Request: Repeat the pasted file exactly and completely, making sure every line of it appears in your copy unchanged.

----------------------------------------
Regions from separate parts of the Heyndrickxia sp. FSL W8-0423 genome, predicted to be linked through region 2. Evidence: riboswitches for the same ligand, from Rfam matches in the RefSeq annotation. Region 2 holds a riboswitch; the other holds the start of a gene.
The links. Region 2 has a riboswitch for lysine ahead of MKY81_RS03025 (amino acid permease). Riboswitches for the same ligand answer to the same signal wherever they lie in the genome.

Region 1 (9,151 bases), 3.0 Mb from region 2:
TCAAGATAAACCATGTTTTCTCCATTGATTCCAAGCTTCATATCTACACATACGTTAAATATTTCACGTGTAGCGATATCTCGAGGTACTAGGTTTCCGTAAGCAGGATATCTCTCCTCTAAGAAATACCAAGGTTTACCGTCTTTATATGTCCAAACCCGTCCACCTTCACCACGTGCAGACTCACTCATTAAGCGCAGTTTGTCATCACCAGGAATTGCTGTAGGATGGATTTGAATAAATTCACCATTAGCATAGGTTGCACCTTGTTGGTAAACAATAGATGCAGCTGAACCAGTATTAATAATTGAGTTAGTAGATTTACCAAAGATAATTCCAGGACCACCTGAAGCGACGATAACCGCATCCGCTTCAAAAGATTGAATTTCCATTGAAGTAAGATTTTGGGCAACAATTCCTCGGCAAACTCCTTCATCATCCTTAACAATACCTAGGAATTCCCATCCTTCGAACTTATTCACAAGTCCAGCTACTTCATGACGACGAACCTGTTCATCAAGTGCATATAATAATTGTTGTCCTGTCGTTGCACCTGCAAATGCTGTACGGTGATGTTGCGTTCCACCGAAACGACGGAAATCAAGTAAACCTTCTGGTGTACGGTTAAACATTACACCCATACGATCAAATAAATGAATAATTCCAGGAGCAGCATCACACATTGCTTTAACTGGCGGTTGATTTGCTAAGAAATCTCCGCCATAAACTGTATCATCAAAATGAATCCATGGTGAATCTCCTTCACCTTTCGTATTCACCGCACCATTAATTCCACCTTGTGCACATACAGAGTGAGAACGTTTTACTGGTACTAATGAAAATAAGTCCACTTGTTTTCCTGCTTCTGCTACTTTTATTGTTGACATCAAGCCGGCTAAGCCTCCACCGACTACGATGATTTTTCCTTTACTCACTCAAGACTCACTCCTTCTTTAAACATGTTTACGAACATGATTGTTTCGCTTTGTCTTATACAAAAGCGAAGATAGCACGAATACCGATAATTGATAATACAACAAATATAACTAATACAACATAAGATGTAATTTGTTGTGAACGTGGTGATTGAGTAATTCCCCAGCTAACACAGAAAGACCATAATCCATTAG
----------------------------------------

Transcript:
Regions from separate parts of the Heyndrickxia sp. FSL W8-0423 genome, predicted to be linked through region 2. Evidence: riboswitches for the same ligand, from Rfam matches in the RefSeq annotation. Region 2 holds a riboswitch; the other holds the start of a gene.
The links. Region 2 has a riboswitch for lysine ahead of MKY81_RS03025 (amino acid permease). Riboswitches for the same ligand answer to the same signal wherever they lie in the genome.

Region 1 (9,151 bases), 3.0 Mb from region 2:
TCAAGATAAACCATGTTTTCTCCATTGATTCCAAGCTTCATATCTACACATACGTTAAATATTTCACGTGTAGCGATATCTCGAGGTACTAGGTTTCCGTAAGCAGGATATCTCTCCTCTAAGAAATACCAAGGTTTACCGTCTTTATATGTCCAAACCCGTCCACCTTCACCACGTGCAGACTCACTCATTAAGCGCAGTTTGTCATCACCAGGAATTGCTGTAGGATGGATTTGAATAAATTCACCATTAGCATAGGTTGCACCTTGTTGGTAAACAATAGATGCAGCTGAACCAGTATTAATAATTGAGTTAGTAGATTTACCAAAGATAATTCCAGGACCACCTGAAGCGACGATAACCGCATCCGCTTCAAAAGATTGAATTTCCATTGAAGTAAGATTTTGGGCAACAATTCCTCGGCAAACTCCTTCATCATCCTTAACAATACCTAGGAATTCCCATCCTTCGAACTTATTCACAAGTCCAGCTACTTCATGACGACGAACCTGTTCATCAAGTGCATATAATAATTGTTGTCCTGTCGTTGCACCTGCAAATGCTGTACGGTGATGTTGCGTTCCACCGAAACGACGGAAATCAAGTAAACCTTCTGGTGTACGGTTAAACATTACACCCATACGATCAAATAAATGAATAATTCCAGGAGCAGCATCACACATTGCTTTAACTGGCGGTTGATTTGCTAAGAAATCTCCGCCATAAACTGTATCATCAAAATGAATCCATGGTGAATCTCCTTCACCTTTCGTATTCACCGCACCATTAATTCCACCTTGTGCACATACAGAGTGAGAACGTTTTACTGGTACTAATGAAAATAAGTCCACTTGTTTTCCTGCTTCTGCTACTTTTATTGTTGACATCAAGCCGGCTAAGCCTCCACCGACTACGATGATTTTTCCTTTACTCACTCAAGACTCACTCCTTCTTTAAACATGTTTACGAACATGATTGTTTCGCTTTGTCTTATACAAAAGCGAAGATAGCACGAATACCGATAATTGATAATACAACAAATATAACTAATACAACATAAGATGTAATTTGTTGTGAACGTGGTGATTGAGTAATTCCCCAGCTAACACAGAAAGACCATAATCCATTAG